When it blows heavy as often as it does around here boats that plane will have a decidedly greater advantage.  It seems fair to assume in more normal wind locations some days the planing boats will have an advantage and some days the displacement boats will and in the end it's a wash.  Personally I'm fortunate enough to have both a small sportboat and a larger displacement boat so at least from my perspective I can see the pros and cons of both sides.  As for my own personal take I'd rather do whatever we can to include the most boats but I can appreciate the complicated nature of the situation. A separate sportboat committee would certainly solve many problems but so far that just hasn't happened around here.  FWIW here are a couple links to some older articles regarding the local issues that were brought up a few years ago.

http://www.norcalsailing.com/entries/2011/04/24/yra-sportboats.html

http://www.norcalsailing.com/entries/2011/04/27/sportboat-followup.html

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A long time ago in a galaxy far, far away a multihull owner approached PHRF San Diego and asked for participation in the local PH fleet.

PHRF San Diego, realizing that they were the gateway to increased participation, responded that if the local multihull owners would

1) appoint a multihull representative to the local PHRF San Diego and PHRF SoCal boards through which all correspondence, complaints, reviews or adjustments would be made,

2) derive their own ratings on their own which they could support both generally and empirically and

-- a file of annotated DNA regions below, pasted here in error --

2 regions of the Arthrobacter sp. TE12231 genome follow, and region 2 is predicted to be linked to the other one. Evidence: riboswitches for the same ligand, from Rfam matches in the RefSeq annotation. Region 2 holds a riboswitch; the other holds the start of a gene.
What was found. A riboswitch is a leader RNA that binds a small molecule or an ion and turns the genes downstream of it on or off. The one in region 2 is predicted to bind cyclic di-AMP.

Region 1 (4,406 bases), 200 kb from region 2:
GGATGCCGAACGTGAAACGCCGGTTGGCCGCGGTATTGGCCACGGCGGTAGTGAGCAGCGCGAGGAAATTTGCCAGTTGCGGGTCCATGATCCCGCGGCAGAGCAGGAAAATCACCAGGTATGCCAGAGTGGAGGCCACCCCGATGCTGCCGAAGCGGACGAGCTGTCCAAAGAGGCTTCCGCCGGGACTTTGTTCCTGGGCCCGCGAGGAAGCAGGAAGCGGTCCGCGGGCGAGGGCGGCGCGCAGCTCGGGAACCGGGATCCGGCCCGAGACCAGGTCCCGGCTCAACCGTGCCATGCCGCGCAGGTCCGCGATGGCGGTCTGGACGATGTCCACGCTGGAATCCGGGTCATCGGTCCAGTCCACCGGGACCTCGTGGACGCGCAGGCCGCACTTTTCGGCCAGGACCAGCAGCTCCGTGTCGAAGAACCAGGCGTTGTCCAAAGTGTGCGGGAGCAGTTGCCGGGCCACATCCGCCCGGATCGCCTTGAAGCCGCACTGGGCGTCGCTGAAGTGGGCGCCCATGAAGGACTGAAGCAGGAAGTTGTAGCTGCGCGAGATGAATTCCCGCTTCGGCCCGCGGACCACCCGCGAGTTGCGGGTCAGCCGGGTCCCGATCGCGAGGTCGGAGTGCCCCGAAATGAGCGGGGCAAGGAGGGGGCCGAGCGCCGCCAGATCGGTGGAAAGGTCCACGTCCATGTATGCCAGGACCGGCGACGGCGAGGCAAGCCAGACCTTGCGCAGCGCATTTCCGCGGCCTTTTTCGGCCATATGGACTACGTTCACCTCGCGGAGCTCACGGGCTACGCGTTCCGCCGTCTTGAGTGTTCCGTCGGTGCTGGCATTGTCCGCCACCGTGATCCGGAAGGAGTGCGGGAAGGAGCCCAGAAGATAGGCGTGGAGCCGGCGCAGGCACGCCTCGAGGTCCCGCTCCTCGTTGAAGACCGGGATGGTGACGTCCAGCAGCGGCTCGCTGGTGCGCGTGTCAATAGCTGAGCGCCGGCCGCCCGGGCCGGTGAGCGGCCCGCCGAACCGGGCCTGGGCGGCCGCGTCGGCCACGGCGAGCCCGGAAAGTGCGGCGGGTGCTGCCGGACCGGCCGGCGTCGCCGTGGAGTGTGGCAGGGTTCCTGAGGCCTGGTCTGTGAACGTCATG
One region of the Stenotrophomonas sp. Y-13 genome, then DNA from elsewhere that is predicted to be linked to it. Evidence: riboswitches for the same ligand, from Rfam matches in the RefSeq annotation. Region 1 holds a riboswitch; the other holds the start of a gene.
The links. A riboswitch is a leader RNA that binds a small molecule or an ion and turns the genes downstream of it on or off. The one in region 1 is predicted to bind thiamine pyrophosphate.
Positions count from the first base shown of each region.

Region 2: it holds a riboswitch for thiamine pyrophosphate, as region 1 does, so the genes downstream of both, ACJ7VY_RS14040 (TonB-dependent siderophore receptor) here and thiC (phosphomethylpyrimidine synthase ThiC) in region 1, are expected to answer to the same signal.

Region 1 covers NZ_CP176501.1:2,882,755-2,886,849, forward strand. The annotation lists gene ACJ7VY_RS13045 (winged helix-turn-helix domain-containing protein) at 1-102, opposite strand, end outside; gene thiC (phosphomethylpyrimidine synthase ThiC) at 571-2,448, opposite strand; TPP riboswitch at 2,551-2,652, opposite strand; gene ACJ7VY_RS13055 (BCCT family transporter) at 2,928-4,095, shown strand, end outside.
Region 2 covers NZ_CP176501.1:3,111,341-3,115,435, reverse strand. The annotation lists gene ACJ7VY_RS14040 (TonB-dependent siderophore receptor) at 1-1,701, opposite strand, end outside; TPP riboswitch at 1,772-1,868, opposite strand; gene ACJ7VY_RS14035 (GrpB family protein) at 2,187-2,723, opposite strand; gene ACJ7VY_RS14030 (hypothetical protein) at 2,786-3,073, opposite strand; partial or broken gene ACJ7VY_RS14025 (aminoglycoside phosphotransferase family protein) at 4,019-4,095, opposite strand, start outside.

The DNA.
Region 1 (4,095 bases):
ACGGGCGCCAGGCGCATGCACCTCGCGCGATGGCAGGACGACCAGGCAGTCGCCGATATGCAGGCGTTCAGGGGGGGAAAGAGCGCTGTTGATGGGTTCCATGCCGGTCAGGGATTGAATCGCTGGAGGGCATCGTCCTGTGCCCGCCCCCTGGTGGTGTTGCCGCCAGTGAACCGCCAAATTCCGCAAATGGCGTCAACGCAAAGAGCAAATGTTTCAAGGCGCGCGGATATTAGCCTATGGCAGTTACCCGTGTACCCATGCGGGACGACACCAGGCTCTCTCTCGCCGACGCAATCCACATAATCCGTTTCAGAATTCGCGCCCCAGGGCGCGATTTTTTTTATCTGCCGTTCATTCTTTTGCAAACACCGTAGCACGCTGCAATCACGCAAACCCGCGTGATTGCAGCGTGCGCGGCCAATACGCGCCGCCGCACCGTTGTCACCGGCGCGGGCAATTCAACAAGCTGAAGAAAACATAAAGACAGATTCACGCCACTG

3) agree and understand that they would only be allowed to race against other multihulls per class rules,

that PHRF San Diego would be happy to issue certificates and maintain the database of ratings and dimensions for the multihull fleet.

PHRF San Diego then brought the program before the wise, kind and intelligent board of PHRFSD SoCal who agreed with the program and even amended their class rules to include multihulls with the stipulation that multis could only race against other multis, period end of story.

In the end all of these components put together meant that the multihull owners would be

1) demonstrating a level of interest sufficient to persuade the local PH boards that there was not going to be any real additional work for the local PH boards to do other than maintaining the database and

2) precluded the possibility that anybody in the existing fleet would feel vexed by having to compete against a boat with vastly different performance characteristics.

Ultimately all of this led to slightly greater participation and slightly more revenue for the local boards.

The same program could be created for sport boats in Norcal for the same reasons, but, as Raz’r points out, the sport boat owners have to become involved first and take responsibility for their own ratings and participation. It really doesn’t work any other way.